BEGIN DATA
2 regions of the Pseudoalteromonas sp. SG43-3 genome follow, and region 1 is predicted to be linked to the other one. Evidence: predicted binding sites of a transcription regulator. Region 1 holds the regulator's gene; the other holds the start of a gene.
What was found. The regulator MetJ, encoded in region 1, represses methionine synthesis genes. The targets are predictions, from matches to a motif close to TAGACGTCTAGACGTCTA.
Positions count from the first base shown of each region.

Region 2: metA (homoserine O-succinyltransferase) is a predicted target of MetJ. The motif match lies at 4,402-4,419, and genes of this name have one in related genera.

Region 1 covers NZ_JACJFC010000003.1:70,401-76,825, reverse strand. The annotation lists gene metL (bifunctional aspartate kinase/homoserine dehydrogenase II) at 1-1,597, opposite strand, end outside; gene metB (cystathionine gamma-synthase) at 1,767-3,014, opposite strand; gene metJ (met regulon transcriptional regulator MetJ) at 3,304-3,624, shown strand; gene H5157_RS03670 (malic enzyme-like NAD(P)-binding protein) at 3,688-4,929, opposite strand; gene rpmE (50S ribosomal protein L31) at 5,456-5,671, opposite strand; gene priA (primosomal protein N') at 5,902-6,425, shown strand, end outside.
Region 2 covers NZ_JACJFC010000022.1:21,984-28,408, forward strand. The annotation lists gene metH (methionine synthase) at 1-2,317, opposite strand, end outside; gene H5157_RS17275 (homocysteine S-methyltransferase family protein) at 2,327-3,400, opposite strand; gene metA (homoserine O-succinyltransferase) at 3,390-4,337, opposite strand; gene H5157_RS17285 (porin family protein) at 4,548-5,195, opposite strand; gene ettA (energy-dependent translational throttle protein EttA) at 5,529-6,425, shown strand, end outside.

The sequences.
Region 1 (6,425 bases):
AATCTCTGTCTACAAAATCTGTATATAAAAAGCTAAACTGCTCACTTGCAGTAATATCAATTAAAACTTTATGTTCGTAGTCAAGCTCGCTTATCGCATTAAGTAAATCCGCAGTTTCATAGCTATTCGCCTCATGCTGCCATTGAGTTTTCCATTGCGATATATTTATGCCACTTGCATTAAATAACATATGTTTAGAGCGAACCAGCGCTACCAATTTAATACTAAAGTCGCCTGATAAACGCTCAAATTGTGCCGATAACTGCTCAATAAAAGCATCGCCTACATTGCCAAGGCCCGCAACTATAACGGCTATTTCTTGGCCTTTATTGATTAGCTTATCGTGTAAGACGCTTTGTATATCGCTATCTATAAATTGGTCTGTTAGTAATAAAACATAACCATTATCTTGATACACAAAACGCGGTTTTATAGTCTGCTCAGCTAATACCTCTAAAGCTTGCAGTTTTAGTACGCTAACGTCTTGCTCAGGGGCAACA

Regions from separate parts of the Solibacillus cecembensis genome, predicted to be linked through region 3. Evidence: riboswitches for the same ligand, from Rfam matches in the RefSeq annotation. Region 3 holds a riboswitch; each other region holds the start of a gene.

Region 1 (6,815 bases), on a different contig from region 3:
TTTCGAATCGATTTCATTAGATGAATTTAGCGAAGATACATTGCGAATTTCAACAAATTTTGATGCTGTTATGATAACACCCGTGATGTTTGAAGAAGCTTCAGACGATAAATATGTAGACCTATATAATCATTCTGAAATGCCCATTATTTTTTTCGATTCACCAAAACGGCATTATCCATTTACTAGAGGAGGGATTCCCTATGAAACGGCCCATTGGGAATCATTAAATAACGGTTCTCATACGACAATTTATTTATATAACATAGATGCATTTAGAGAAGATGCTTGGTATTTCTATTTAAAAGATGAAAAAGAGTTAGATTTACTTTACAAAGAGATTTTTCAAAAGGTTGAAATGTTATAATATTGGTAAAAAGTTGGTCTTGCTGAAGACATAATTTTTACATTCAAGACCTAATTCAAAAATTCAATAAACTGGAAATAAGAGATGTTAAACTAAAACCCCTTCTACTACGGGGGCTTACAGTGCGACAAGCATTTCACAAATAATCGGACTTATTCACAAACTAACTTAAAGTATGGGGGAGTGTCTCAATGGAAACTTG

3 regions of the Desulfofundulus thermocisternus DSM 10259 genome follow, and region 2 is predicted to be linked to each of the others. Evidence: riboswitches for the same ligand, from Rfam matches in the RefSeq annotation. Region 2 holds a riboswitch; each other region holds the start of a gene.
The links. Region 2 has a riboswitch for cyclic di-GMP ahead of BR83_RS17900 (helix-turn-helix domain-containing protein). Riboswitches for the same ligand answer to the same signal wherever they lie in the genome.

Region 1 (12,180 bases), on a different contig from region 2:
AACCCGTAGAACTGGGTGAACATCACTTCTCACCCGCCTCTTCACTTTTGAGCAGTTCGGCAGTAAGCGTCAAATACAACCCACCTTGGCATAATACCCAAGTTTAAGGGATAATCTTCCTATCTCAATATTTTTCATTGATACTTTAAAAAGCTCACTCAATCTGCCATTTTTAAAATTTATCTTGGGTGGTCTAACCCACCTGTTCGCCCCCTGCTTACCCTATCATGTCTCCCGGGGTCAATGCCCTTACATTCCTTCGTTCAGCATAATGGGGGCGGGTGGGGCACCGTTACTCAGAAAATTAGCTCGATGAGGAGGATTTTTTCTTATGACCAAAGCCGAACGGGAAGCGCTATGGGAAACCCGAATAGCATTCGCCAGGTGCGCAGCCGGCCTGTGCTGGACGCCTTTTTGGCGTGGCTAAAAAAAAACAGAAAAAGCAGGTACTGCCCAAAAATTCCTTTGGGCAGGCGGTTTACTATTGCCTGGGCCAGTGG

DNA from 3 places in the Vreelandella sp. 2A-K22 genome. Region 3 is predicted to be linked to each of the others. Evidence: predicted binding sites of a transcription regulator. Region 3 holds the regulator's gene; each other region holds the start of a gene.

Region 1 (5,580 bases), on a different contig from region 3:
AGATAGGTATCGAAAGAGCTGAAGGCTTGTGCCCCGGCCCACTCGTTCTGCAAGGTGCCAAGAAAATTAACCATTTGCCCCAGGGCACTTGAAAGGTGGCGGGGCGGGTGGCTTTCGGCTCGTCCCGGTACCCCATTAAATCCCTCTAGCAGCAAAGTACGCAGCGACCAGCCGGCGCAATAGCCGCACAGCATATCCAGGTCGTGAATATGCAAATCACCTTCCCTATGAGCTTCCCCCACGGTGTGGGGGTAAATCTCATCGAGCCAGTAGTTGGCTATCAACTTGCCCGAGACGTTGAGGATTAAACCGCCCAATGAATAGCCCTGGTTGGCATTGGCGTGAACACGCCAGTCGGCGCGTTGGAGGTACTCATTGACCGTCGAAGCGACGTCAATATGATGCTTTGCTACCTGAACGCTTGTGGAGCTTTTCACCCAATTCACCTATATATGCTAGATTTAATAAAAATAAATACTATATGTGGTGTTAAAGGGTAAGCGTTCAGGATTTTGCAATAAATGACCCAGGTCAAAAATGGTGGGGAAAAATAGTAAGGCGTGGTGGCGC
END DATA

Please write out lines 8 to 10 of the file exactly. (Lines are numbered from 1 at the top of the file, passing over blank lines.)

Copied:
Region 1 (6,425 bases):
AATCTCTGTCTACAAAATCTGTATATAAAAAGCTAAACTGCTCACTTGCAGTAATATCAATTAAAACTTTATGTTCGTAGTCAAGCTCGCTTATCGCATTAAGTAAATCCGCAGTTTCATAGCTATTCGCCTCATGCTGCCATTGAGTTTTCCATTGCGATATATTTATGCCACTTGCATTAAATAACATATGTTTAGAGCGAACCAGCGCTACCAATTTAATACTAAAGTCGCCTGATAAACGCTCAAATTGTGCCGATAACTGCTCAATAAAAGCATCGCCTACATTGCCAAGGCCCGCAACTATAACGGCTATTTCTTGGCCTTTATTGATTAGCTTATCGTGTAAGACGCTTTGTATATCGCTATCTATAAATTGGTCTGTTAGTAATAAAACATAACCATTATCTTGATACACAAAACGCGGTTTTATAGTCTGCTCAGCTAATACCTCTAAAGCTTGCAGTTTTAGTACGCTAACGTCTTGCTCAGGGGCAACA

Regions from separate parts of the Solibacillus cecembensis genome, predicted to be linked through region 3. Evidence: riboswitches for the same ligand, from Rfam matches in the RefSeq annotation. Region 3 holds a riboswitch; each other region holds the start of a gene.